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DePauw University
Prof. Wayne Glausser Contributes to National Report on Bible Literacy

June 6, 2006, Greencastle, Ind.

Wayne E. GlausserWayne E. Glausser, professor and chair of English at DePauw University, is quoted in a new, national report, "Bible Literacy Report II: What University Professors Say Incoming Students Need to Know." Funded by the John Templeton Foundation, the survey reveals that English professors surveyed at leading universities -- including Yale, Harvard, Princeton and Stanford -- agreed that "regardless of a person's faith, an educated person needs to know about the Bible."

Released by the Bible Literacy Project at an academic symposium on the Bible at Baylor University, the report surveyed 39 English professors at 34 top U.S. colleges and universities, who said that knowledge of the Bible is a deeply important part of a good education.

Bible Literacy Report II"The virtual unanimity and depth of their responses on this question were striking," said Marie Wachlin, researcher and author of the Bible Literacy Report II. "The Bible is not only a sacred scripture to millions of Americans, it is also arguably, as one professor put it, the most influential text in all of Western culture."

Dr. Wachlin adds, "Overwhelmingly, professors in this survey indicated that a lack of basic Bible literacy hampers students' ability to understand both classics and contemporary work. Arduously ‘decoding' scripture references detracts from absorbing and responding to great works of art, both ancient and modern," she explains.

“Loss of recognition [of the Bible] in the last three or four decades has put much of Western literature beyond the reach of many readers,” says David Lyle Jeffrey, Distinguished Professor of Literature and the Humanities at Baylor University, who led the team that produced the Dictionary of Biblical Tradition in English Literature. Adds Ulrich Knoefplmacher, professor of ancient and modern literature at Princeton University: "Not to have a knowledge of the Bible is almost crippling in students' ability to be sophisticated readers."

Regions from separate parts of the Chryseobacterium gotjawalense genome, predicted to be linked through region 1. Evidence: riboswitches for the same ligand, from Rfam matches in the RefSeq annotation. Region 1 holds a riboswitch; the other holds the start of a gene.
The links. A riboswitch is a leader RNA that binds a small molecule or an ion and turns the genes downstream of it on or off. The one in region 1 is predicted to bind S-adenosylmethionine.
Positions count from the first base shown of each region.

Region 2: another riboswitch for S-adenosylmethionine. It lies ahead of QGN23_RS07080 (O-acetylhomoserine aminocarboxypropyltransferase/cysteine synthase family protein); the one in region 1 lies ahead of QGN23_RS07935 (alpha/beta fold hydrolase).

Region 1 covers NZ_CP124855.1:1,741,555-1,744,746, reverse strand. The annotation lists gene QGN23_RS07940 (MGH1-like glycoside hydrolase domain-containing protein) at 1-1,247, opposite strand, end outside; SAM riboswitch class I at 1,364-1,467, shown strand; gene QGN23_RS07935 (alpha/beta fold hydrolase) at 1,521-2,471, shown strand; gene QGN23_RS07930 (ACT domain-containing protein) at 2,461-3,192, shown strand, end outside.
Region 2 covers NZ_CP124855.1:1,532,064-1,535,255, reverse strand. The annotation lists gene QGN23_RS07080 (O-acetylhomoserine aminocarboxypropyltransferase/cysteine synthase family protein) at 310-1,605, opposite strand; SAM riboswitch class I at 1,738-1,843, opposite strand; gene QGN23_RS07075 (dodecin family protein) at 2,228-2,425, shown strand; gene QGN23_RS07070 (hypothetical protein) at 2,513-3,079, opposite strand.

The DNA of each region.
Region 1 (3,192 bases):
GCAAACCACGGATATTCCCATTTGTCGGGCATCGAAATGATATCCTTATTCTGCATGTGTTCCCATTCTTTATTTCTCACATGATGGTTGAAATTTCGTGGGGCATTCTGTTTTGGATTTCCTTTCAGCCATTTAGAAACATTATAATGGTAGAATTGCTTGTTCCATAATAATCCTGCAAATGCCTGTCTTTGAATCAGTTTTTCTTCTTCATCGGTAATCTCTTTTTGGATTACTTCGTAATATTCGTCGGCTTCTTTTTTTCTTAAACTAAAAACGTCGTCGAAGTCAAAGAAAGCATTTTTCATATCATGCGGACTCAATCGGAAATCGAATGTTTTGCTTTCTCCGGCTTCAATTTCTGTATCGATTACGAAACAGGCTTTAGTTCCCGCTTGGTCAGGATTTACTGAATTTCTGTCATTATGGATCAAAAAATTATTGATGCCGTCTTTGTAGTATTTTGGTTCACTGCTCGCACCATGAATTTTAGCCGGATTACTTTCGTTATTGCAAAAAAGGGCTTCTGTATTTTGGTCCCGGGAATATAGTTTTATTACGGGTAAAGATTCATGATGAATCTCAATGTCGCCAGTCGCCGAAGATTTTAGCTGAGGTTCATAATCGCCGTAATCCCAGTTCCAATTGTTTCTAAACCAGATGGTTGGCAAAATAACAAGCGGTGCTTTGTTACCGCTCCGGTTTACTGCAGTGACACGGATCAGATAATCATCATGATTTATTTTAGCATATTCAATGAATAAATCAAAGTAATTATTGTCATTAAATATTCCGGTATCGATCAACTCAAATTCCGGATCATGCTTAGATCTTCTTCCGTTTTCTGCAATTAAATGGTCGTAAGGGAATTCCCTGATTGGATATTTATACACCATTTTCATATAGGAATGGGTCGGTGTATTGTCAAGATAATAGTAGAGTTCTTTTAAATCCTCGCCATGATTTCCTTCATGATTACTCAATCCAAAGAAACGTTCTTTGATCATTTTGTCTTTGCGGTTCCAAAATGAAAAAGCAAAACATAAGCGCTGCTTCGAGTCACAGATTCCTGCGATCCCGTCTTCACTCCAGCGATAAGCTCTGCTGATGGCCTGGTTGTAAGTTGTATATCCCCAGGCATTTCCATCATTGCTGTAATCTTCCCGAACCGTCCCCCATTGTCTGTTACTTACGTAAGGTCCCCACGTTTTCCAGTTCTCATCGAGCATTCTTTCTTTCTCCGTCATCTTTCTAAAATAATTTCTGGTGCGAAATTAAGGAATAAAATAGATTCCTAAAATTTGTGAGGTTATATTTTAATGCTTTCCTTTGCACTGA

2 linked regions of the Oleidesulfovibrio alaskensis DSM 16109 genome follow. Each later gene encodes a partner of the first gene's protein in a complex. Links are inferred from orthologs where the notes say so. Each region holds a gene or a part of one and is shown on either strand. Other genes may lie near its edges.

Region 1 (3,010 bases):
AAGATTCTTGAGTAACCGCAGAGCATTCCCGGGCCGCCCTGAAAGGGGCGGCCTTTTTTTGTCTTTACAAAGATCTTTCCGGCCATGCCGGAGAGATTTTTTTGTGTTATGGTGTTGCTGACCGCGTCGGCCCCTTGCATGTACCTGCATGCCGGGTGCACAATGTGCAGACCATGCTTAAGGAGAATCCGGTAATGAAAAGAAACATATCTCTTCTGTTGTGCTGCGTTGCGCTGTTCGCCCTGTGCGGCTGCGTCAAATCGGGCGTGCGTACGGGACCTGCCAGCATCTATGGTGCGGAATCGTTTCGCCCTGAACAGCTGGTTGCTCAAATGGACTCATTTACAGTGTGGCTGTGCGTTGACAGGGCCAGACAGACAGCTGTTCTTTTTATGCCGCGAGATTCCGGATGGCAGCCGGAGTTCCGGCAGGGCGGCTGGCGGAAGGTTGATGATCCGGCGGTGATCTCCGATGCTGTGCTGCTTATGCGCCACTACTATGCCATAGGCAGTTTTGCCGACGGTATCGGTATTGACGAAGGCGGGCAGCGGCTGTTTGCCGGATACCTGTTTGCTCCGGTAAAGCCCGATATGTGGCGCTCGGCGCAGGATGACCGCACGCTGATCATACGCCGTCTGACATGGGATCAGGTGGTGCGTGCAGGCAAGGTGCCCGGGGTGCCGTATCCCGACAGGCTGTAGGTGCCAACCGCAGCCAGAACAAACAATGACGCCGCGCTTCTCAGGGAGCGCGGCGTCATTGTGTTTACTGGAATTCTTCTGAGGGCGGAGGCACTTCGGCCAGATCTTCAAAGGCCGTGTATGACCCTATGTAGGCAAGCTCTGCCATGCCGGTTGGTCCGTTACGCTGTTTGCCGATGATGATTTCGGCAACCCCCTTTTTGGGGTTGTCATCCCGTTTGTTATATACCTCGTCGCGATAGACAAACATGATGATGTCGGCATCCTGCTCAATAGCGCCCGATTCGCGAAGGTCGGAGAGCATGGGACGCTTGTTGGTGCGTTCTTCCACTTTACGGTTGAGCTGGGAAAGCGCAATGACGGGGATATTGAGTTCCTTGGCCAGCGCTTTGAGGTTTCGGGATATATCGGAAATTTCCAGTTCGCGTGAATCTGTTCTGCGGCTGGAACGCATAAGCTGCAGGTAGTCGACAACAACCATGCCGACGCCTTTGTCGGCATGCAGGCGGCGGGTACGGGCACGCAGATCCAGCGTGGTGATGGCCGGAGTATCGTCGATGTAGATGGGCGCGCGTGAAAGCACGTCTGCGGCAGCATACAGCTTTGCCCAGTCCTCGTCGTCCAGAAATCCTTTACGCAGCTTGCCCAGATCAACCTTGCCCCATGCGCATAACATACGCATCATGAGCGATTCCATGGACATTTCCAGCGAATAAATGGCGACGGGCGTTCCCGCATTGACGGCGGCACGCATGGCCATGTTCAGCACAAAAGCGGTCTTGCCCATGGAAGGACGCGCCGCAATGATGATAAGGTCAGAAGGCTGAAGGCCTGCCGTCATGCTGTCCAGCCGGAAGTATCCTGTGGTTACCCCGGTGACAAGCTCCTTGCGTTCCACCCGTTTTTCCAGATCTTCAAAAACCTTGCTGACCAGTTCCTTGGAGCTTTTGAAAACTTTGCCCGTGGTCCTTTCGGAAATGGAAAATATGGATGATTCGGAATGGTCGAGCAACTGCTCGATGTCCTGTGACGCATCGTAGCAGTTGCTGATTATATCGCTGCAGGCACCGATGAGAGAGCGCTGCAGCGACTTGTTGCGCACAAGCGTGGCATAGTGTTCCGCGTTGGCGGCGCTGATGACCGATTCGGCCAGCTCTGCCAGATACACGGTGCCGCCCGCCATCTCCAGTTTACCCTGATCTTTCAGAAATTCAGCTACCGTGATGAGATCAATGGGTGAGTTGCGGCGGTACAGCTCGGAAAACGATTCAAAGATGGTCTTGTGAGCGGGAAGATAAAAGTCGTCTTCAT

DePauw's Dr. Glausser is quoted several times in the 52-page report. "I think whenever I'm dealing with a work of literature which has some kind of Biblical material as a subtext, a student who has some command of that Biblical subtext will have a greater opportunity for profitable analysis," he states. "For students who have a knowledge, but not necessarily of a rigid commitment to a certain way of intepreting the Bible, it's going to give them an advantage over students who don't have it."

Later in the survey, Glausser observes, "There should be a canon of other works that deserve similar emphasis. I think a weakness in backgrounds of students is that even if they know the Bible reasonably well, they're not as likely to know much about the Qur'an. Some of them, unless they grow up in a Mormon tradition, they might be astonished to learn some of the scriptural background to Mormonism. They are a little naive about what it means to have a sacred text, what beliefs are. I'm all in favor of courses that we now are offering in a sense of comparative religious canons. As useful as the Bible is and as influential as it is, there's still some other texts that I'd want to hold up as just as important as a foundation," the DePauw professor asserts.

The conclusions of the new Bible Literacy Report II match findings in the April 2005 Bible Literacy Report I: What do American teens need to know and what do they know?, in which 98% of leading high school English teachers surveyed said that Bible knowledge gives a distinct academic advantage. Ninety percent of the high school teachers in the 2005 study said Bible knowledge is critical to a good education. Teachers said teens are “clueless,” “stumped,” and “confused” and that a lack of Bible knowledge is harming their ability to understand British and American literature, as well as art, music, history and culture.


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